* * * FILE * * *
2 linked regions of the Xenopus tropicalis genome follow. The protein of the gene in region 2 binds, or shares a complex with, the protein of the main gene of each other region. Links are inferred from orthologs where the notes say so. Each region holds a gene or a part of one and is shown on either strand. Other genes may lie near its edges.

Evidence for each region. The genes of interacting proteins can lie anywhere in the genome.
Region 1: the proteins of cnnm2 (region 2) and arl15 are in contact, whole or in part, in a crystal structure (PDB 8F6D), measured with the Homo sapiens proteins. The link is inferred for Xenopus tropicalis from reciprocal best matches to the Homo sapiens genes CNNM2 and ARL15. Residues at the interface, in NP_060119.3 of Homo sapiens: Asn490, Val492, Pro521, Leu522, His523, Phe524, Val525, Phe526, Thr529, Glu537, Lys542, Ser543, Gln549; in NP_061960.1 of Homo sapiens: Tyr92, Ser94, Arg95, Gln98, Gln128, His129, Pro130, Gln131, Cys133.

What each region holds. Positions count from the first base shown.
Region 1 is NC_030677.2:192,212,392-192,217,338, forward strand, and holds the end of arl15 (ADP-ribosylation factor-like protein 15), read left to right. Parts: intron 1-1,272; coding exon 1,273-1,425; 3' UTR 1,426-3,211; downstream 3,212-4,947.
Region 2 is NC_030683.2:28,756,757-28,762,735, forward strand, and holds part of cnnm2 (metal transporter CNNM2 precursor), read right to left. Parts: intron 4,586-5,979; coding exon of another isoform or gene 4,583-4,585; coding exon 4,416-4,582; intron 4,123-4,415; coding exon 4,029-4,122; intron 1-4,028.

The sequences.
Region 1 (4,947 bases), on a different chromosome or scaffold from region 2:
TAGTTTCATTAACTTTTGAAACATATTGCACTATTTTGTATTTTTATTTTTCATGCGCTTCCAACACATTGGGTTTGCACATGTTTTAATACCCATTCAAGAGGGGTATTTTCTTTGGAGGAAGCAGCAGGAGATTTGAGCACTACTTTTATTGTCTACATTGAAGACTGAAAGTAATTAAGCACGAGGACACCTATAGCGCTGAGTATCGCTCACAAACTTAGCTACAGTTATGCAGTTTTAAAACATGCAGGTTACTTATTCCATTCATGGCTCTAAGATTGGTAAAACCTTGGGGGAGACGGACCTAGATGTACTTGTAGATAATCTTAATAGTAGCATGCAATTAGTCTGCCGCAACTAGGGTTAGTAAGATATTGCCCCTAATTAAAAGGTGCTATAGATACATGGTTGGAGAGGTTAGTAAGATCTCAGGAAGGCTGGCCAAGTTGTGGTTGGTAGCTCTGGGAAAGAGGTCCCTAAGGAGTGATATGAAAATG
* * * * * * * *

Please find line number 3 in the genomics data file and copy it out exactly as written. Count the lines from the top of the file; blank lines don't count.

Region 1: the proteins of cnnm2 (region 2) and arl15 are in contact, whole or in part, in a crystal structure (PDB 8F6D), measured with the Homo sapiens proteins. The link is inferred for Xenopus tropicalis from reciprocal best matches to the Homo sapiens genes CNNM2 and ARL15. Residues at the interface, in NP_060119.3 of Homo sapiens: Asn490, Val492, Pro521, Leu522, His523, Phe524, Val525, Phe526, Thr529, Glu537, Lys542, Ser543, Gln549; in NP_061960.1 of Homo sapiens: Tyr92, Ser94, Arg95, Gln98, Gln128, His129, Pro130, Gln131, Cys133.